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Bohemian Style

Bohemian style, the reflection of artistic and social movements of centuries past, is still widely used amongst designers today.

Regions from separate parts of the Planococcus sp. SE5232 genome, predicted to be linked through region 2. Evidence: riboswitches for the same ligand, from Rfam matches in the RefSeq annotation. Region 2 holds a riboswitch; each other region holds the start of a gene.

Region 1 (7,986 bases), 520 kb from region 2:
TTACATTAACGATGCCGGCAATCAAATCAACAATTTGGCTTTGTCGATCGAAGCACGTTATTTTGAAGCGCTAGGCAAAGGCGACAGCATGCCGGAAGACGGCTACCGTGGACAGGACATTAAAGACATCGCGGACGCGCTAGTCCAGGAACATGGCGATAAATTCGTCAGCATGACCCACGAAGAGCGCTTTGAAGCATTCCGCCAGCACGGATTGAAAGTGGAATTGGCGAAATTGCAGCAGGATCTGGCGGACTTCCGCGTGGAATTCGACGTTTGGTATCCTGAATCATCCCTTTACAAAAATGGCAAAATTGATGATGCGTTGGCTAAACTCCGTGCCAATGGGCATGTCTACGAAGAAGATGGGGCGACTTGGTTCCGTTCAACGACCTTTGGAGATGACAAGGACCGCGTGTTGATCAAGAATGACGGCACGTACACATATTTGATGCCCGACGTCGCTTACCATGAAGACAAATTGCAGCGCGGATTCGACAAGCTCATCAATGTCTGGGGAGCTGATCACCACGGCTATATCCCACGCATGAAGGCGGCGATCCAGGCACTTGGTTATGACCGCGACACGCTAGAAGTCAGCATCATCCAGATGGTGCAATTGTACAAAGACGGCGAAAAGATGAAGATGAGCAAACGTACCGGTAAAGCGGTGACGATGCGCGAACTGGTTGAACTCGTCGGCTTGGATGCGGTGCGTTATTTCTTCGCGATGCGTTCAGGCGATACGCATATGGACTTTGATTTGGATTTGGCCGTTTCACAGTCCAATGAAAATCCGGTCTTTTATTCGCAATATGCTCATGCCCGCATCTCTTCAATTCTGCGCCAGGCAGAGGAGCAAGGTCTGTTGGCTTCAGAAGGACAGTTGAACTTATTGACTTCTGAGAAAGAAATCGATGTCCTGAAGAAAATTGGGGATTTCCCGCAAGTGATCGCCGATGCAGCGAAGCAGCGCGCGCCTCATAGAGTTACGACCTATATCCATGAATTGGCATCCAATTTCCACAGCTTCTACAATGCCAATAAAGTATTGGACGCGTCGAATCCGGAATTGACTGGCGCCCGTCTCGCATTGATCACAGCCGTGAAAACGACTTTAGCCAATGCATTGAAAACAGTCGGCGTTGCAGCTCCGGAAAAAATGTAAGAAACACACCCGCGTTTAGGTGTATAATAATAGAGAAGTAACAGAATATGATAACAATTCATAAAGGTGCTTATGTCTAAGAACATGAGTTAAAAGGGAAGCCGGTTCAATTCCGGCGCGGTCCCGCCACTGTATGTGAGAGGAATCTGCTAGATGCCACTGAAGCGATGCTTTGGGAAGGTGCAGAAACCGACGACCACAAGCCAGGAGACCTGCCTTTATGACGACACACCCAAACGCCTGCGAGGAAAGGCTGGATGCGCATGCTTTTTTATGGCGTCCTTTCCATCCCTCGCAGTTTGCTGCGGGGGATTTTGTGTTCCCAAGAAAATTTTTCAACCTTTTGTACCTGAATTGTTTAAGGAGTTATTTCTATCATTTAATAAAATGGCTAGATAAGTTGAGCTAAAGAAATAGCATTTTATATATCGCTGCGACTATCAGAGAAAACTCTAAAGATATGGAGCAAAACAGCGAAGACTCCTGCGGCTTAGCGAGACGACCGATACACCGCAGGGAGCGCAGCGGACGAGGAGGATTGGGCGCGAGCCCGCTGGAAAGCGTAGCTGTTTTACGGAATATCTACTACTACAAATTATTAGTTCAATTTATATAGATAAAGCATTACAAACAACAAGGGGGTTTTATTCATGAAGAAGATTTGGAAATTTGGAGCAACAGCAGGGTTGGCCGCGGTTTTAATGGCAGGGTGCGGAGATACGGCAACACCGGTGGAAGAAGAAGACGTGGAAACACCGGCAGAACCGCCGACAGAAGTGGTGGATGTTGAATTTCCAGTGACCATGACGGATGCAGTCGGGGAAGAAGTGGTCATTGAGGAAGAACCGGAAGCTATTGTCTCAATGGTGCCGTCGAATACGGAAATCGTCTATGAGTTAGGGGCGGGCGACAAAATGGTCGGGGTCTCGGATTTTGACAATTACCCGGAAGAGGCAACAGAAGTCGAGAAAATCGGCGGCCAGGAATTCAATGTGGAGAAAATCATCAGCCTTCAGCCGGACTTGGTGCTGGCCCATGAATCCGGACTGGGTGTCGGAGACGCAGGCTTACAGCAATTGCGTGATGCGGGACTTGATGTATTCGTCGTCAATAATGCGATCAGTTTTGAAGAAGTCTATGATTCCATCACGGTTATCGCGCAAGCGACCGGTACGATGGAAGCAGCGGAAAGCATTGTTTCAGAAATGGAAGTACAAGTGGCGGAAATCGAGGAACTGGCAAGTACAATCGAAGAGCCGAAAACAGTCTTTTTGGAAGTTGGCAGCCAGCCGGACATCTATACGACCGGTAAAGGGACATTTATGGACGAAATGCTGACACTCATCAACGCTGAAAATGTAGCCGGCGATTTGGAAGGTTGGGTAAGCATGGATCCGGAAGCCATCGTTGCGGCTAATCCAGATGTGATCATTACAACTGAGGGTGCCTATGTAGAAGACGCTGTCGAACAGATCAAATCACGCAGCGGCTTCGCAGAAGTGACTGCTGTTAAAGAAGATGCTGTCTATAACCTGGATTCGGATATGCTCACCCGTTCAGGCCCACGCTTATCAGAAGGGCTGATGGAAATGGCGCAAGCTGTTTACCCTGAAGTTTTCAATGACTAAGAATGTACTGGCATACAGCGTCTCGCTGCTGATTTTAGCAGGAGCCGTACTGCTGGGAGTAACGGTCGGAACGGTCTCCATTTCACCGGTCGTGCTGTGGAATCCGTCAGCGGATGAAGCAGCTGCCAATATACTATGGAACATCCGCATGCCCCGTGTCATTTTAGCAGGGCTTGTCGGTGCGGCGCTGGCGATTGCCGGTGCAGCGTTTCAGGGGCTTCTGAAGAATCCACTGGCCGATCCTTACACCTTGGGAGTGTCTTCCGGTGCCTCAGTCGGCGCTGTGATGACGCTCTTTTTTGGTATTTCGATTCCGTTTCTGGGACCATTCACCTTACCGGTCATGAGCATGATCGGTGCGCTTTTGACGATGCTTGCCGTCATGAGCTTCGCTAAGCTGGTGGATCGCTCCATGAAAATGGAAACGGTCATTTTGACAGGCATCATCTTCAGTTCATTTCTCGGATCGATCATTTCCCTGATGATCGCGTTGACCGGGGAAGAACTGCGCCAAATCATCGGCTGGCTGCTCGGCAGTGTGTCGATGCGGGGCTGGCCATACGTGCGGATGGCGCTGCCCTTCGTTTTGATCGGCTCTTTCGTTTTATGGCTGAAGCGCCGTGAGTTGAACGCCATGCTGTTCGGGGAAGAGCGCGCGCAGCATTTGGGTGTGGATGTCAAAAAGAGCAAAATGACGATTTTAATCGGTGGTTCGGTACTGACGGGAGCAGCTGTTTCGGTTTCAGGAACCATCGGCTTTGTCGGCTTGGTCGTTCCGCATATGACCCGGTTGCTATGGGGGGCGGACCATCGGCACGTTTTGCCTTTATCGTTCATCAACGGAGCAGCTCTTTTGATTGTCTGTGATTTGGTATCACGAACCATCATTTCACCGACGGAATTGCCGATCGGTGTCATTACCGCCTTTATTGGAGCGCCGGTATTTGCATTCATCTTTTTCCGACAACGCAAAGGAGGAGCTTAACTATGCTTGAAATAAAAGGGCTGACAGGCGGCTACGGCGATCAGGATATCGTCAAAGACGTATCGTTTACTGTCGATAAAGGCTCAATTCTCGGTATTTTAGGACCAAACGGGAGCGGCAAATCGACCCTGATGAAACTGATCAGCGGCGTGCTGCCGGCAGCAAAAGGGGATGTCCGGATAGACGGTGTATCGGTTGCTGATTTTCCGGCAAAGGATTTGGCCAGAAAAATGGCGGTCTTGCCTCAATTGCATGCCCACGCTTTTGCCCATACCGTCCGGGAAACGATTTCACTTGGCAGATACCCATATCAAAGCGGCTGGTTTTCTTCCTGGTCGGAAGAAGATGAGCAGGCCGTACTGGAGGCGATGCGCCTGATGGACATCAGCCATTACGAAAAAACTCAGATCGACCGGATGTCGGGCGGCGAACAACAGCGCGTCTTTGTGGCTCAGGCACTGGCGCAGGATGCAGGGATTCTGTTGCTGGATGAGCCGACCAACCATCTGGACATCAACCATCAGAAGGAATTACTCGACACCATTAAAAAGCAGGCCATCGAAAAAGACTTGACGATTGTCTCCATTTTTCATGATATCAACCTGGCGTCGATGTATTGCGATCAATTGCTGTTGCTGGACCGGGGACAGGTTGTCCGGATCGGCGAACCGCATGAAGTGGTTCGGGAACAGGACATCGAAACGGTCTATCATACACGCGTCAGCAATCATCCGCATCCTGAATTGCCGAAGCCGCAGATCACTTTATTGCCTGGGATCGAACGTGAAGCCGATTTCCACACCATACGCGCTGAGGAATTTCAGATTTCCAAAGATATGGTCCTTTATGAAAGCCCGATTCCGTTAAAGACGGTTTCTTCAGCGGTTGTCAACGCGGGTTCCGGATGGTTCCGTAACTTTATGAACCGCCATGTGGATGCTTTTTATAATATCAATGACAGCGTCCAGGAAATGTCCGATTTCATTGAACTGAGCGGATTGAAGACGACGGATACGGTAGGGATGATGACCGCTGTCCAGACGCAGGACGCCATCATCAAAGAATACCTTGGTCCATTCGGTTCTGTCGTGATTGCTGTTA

The style embodies the design philosophies of those that chose voluntary poverty in nineteenth century, devoting themselves to artistic endeavors. The movement began in France at the beginning of the nineteenth century and continues to leave its mark on fashion and interior design today. The movementÎęs naming is somewhat of a funny story. Initially inspired by the fashions and lifestyle of gypsies, the bohemian movement quickly attracted artistically inclined individuals would saw the lifestyle as one where someone could live and work in relative poverty, while devoting themselves to their artistic endeavors. This continues today almost every. In early nineteenth century France it was commonly believed that gypsies came from Bohemia, a historic region occupying what is now the wester half of the Czech Republic. For the most part, this assumption on the part of the French was false. But, naming conventions no matter how false, tend to stick quite easily. Bohemian lifestyle was attracted to the great many who desired to be part of flowering art movements of the time. In many respects, the movement represented a rebellion against the traditional lifestyles of the time. The case can be made that bohemians modeled themselves after gypsies to their carefree attitudes and lack of permanence in their lives. Conversely, bohemians were named as such due to their similarities to gypsies. This merely amounts to a small detail lost to history. Regardless of the movementÎęs origins its ability to captivate the attention of European designers at the time was indisputable. Bohemian fashion and minimalism made a profound impact on the design styles of the nineteenth century. As it applies to interior design, bohemian style resembles a design pattern that could be assemble by someone living in poverty. Not to say it amounts to decorating a home with garbage. But, bohemian style is characterized by piecing together visually striking designs from relatively unrelated materials. The design is dissimilar in terms of materials, yet flows together well. The sense of uniqueness that bohemian designs inspire is what has made the style endure until the modern era where fixtures and ornamental pieces are uniform in design and style. For those who donÎęt want their home to resemble the rigidness of Ikea catalogs, bohemian style is a welcome alternative. Making due with materials at hand doesnÎęt necessarily mean a home has to appear cluttered or without class. A clever yet artistic blending of materials and styles creates something unique but still attractive. This is the fundamental idea behind bohemian style. Even though the movement was created by artists, the style still appeals to a large portion of the populace who are intrigued by a departure from the norm of modern interiors.